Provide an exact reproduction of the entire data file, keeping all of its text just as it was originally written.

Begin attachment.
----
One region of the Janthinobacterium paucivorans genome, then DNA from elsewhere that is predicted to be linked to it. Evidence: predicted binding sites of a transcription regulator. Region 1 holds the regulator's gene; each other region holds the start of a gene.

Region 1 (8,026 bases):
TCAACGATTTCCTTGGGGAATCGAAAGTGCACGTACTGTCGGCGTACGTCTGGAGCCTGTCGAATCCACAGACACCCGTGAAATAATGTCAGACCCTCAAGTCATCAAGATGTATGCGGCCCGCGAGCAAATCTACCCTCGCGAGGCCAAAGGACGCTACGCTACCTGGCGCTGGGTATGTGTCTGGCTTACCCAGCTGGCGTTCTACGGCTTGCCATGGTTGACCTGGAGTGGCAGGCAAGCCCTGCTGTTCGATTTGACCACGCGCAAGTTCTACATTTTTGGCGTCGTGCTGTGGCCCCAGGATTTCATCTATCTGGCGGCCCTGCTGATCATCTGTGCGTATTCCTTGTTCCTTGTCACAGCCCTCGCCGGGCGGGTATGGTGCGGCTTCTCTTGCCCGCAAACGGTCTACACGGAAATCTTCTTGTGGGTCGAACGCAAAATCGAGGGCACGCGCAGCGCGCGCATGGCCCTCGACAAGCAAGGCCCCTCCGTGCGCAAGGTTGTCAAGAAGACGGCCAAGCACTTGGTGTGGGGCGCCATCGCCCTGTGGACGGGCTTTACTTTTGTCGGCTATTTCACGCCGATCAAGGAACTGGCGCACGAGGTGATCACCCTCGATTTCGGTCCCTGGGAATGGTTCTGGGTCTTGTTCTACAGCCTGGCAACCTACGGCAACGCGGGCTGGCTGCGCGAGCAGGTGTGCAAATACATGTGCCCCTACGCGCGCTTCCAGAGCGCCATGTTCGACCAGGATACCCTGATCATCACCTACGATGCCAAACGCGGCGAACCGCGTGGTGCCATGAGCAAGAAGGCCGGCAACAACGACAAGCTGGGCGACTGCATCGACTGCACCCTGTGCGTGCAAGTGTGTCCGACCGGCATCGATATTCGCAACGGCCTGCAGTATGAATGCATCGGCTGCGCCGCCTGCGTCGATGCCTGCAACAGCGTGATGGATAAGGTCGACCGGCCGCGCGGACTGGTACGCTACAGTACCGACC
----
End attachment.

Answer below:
One region of the Janthinobacterium paucivorans genome, then DNA from elsewhere that is predicted to be linked to it. Evidence: predicted binding sites of a transcription regulator. Region 1 holds the regulator's gene; each other region holds the start of a gene.

Region 1 (8,026 bases):
TCAACGATTTCCTTGGGGAATCGAAAGTGCACGTACTGTCGGCGTACGTCTGGAGCCTGTCGAATCCACAGACACCCGTGAAATAATGTCAGACCCTCAAGTCATCAAGATGTATGCGGCCCGCGAGCAAATCTACCCTCGCGAGGCCAAAGGACGCTACGCTACCTGGCGCTGGGTATGTGTCTGGCTTACCCAGCTGGCGTTCTACGGCTTGCCATGGTTGACCTGGAGTGGCAGGCAAGCCCTGCTGTTCGATTTGACCACGCGCAAGTTCTACATTTTTGGCGTCGTGCTGTGGCCCCAGGATTTCATCTATCTGGCGGCCCTGCTGATCATCTGTGCGTATTCCTTGTTCCTTGTCACAGCCCTCGCCGGGCGGGTATGGTGCGGCTTCTCTTGCCCGCAAACGGTCTACACGGAAATCTTCTTGTGGGTCGAACGCAAAATCGAGGGCACGCGCAGCGCGCGCATGGCCCTCGACAAGCAAGGCCCCTCCGTGCGCAAGGTTGTCAAGAAGACGGCCAAGCACTTGGTGTGGGGCGCCATCGCCCTGTGGACGGGCTTTACTTTTGTCGGCTATTTCACGCCGATCAAGGAACTGGCGCACGAGGTGATCACCCTCGATTTCGGTCCCTGGGAATGGTTCTGGGTCTTGTTCTACAGCCTGGCAACCTACGGCAACGCGGGCTGGCTGCGCGAGCAGGTGTGCAAATACATGTGCCCCTACGCGCGCTTCCAGAGCGCCATGTTCGACCAGGATACCCTGATCATCACCTACGATGCCAAACGCGGCGAACCGCGTGGTGCCATGAGCAAGAAGGCCGGCAACAACGACAAGCTGGGCGACTGCATCGACTGCACCCTGTGCGTGCAAGTGTGTCCGACCGGCATCGATATTCGCAACGGCCTGCAGTATGAATGCATCGGCTGCGCCGCCTGCGTCGATGCCTGCAACAGCGTGATGGATAAGGTCGACCGGCCGCGCGGACTGGTACGCTACAGTACCGACC